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Mammalian target of rapamycin hyperactivity mediates the detrimental effects of a high sucrose diet on Alzheimer's disease pathology.
Neurobiol. Aging
PUBLISHED: 01-14-2014
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High sugar consumption and diabetes increase the risk of developing Alzheimer's disease (AD) by unknown mechanisms. Using an animal model of AD, here we show that high sucrose intake induces obesity with changes in central and peripheral insulin signaling. These pre-diabetic changes are associated with an increase in amyloid-? production and deposition. Moreover, high sucrose ingestion exacerbates tau phosphorylation by increasing Cdk5 activity. Mechanistically, the sucrose-mediated increase in AD-like pathology results from hyperactive mammalian target of rapamycin (mTOR), a key nutrient sensor important in regulating energy homeostasis. Specifically, we show that rapamycin, an mTOR inhibitor, prevents the detrimental effects of sucrose in the brain without altering changes in peripheral insulin resistance. Overall, our data suggest that high sucrose intake and dysregulated insulin signaling, which are known to contribute to the occurrence of diabetes, increase the risk of developing AD by upregulating brain mTOR signaling. Therefore, early interventions to modulate mTOR activity in individuals at high risk of developing diabetes may decrease their AD susceptibility.
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The first international mini-symposium on methionine restriction and lifespan.
Front Genet
PUBLISHED: 01-01-2014
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It has been 20 years since the Orentreich Foundation for the Advancement of Science, under the leadership Dr. Norman Orentreich, first reported that low methionine (Met) ingestion by rats extends lifespan (Orentreich et al., 1993). Since then, several studies have replicated the effects of dietary methionine restricted (MR) in delaying age-related diseases (Richie et al., 1994; Miller et al., 2005; Ables et al., 2012; Sanchez-Roman and Barja, 2013). We report the abstracts from the First International Mini-Symposium on Methionine Restriction and Lifespan held in Tarrytown, NY, September 2013. The goals were (1) to gather researchers with an interest in MR and lifespan, (2) to exchange knowledge, (3) to generate ideas for future investigations, and (4) to strengthen relationships within this community. The presentations highlighted the importance of research on cysteine, growth hormone (GH), and ATF4 in the paradigm of aging. In addition, the effects of dietary restriction or MR in the kidneys, liver, bones, and the adipose tissue were discussed. The symposium also emphasized the value of other species, e.g., the naked mole rat, Brandt's bat, and Drosophila, in aging research. Overall, the symposium consolidated scientists with similar research interests and provided opportunities to conduct future collaborative studies (Figure 3).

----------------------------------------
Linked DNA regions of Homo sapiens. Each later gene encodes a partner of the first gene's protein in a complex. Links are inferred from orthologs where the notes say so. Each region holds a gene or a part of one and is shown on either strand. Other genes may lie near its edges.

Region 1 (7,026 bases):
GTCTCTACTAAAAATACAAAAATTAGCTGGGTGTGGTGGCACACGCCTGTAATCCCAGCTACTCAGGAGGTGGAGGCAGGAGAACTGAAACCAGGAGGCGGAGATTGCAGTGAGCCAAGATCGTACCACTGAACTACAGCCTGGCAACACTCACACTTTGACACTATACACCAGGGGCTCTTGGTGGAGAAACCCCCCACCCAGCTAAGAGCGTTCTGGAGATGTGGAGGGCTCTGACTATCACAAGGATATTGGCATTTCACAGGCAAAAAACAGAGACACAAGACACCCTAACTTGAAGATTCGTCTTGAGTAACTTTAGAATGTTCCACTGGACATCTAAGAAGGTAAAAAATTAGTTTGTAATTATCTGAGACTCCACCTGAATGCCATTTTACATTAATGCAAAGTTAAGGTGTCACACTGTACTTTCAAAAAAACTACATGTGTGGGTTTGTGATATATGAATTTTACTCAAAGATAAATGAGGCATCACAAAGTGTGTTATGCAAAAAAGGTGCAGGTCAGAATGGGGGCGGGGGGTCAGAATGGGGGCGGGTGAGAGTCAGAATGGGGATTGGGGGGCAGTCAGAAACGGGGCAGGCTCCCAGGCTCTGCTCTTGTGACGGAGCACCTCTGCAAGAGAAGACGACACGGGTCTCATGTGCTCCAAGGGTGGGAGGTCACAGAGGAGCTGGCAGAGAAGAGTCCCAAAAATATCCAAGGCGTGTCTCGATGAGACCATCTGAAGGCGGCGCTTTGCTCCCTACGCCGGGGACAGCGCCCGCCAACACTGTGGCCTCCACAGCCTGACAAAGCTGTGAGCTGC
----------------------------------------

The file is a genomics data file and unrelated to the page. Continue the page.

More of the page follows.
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Cardiac Function of the Naked Mole-rat: Ecophysiological Responses to Working Underground.
Am. J. Physiol. Heart Circ. Physiol.
PUBLISHED: 12-20-2013
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The naked mole-rat (NMR) is a strictly subterranean rodent with a low resting metabolic rate. Nevertheless, it can greatly increase its metabolic activity to meet the high energetic demands associated with digging through compacted soils in its xeric natural habitat where food is patchily distributed. We hypothesized that the NMR heart would naturally have low basal function and exhibit a large cardiac reserve, thereby mirroring the species low basal metabolism and large metabolic scope. Echocardiography showed that young (2-4 year old) healthy NMRs have low fractional shortening (28 ± 2%), ejection fraction (43 ± 2%), and cardiac output (6.5 ± 0.4 ml/min), indicating low basal cardiac function. Histology revealed large NMR cardiomyocyte cross-sectional area (216 ± 10 ?m(2)) and cardiac collagen deposition of 2.2 ± 0.4%. Neither of these histomorphometric traits was considered pathological, as biaxial tensile testing showed no increase in passive ventricular stiffness. NMR cardiomyocyte fibers showed a low degree of rotation, contributing to the observed low NMR cardiac contractility. Interestingly, when the exercise mimetic dobutamine (3 ?g/g i.p.) was administered, NMRs showed pronounced increases in fractional shortening, ejection fraction, cardiac output, and stroke volume, indicating an increased cardiac reserve. The relatively low basal cardiac function and enhanced cardiac reserve of NMRs are likely to be ecophysiological adaptations to life in an energetically-taxing environment.